The fact that there is such a paucity of real, informed discussion about this is what baffles me. Have you asked this question yourself – why there is no practical discussion going on in/among/to churches? Since you’ve done the research, I’m curious what you think the answer(s) is. My guess is that this is not critically discussed much because there are so few options outside of the system/machine. As you’ve stated in a previous post, there reaches a point where, if your child is good enough (& enjoys it?), she must begin prioritizing the sport/activity above all else if she wants to continue to participate – no compromises. Thus these kids (& families) in essence are slaves to the machine – & I have too many anecdotes to illustrate this point. And so it is difficult to have these hard discussions or to prophetically challenge the sports/activity machine – because what else are families supposed to do? Not participate at all? Why, we can’t do that!

    And I’m not sure that non-participation is quite the answer. In some cases, yes. But what does it look like for families to seek to redeem this broken/tainted world of kids sports in their participation, not removal from, the system? What does that look like practically? How is gospel embodied on the playing field? And most of all – how do you teach your kids the priority of God & his people while still participating in sports culture?

    • Thanks, Ray – good stuff. I’m still wrestling a bit with why sports has been so overlooked. I think a great project for someone to do would be to compile a collection of writing from the great theological minds of the church on sports. I don’t think that there would be a whole lot – but I have a suspicion that you could find a comment here or there. The reference I made above to Karl Barth was one comment in one interview – I’m on a quest to find others. In general, I think you are correct – I think that critique and commentary has largely come from within the machine, making for any kind of prophetic engagement nearly impossible. At some point, Christendom said, “Well, we can’t beat them, so let’s join them.”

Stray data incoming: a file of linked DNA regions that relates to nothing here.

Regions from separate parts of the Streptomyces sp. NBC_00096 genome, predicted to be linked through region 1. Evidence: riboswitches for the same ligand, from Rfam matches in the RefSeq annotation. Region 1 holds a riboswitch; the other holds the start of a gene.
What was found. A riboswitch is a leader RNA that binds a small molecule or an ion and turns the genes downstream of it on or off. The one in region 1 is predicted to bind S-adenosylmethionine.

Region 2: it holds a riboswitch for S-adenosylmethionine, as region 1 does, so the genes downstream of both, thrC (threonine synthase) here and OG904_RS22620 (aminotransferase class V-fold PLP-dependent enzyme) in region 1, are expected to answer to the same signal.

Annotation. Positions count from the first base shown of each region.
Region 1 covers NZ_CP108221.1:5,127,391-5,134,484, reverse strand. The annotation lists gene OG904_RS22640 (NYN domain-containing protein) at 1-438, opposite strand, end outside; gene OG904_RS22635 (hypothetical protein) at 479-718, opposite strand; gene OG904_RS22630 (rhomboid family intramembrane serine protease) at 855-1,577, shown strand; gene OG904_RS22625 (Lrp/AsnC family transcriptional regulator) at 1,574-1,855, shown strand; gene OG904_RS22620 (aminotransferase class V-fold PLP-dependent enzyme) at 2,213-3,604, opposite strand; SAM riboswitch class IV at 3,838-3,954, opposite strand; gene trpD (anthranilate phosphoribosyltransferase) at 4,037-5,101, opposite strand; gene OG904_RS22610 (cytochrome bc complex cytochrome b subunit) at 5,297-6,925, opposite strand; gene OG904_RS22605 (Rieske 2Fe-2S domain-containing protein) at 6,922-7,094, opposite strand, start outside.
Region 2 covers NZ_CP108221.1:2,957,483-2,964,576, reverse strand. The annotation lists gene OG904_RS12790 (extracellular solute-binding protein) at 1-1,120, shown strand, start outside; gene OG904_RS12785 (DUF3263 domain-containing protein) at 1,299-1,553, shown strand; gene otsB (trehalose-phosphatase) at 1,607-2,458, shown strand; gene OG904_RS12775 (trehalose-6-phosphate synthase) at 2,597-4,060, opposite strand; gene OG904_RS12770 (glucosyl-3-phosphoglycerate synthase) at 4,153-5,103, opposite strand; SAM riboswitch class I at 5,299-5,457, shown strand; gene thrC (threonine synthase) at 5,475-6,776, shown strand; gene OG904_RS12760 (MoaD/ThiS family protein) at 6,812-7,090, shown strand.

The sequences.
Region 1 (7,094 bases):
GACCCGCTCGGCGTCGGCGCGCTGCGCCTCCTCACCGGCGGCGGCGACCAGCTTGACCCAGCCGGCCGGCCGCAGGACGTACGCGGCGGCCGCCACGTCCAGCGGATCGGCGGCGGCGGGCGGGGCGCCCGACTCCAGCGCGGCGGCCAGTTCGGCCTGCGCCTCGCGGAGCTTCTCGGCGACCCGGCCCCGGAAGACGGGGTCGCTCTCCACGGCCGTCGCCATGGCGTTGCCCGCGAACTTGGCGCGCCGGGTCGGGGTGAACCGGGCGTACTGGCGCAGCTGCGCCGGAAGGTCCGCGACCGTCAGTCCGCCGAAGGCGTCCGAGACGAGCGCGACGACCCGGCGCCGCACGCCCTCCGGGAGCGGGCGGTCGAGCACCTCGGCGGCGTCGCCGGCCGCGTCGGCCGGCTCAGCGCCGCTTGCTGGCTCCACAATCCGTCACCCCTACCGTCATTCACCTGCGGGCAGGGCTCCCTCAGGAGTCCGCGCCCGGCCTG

Actually, there is quite a bit the Social Gospel had quite a bit to say about sports back in the earlier part of the 20th century. Building parks, gymnasiums, and organized sports leagues were actually a product of many Social Gospel churches. The problem is, much of that work (like a lot of Social Gospel entities) was exported while losing its theological emphasis (see the YMCA). This is the dualism I am talking about. There hasn’t been a good holistic theology of sport presented in quite some time (Huizinga talked of homo ludens 60+ years ago and Callois also has a treatment – we need to go back and revisit them and continue to build our theological language for sport). That’s a big part of what is missing, in my mind. We don’t have the language to even talk about sport. We are forced to either embrace a completely secular perspective of sport, or sell out to a throw-back Victorian notion of sport which eschews all pleasure of the body. Our aim for moving forward needs to be in between these extremes – and probably creatively engaging both options. It is certainly a long road ahead – but somehow we must help those caught up in this system untangle themselves.

      Alas . . . we press on. Thanks for your conversation on this – your perspective and questions are helpful! More to come 😉

  2. Thanks for the reply Adam. Ok so my last comment post was more on the general topic you are addressing. Now regarding your post above on March Madness…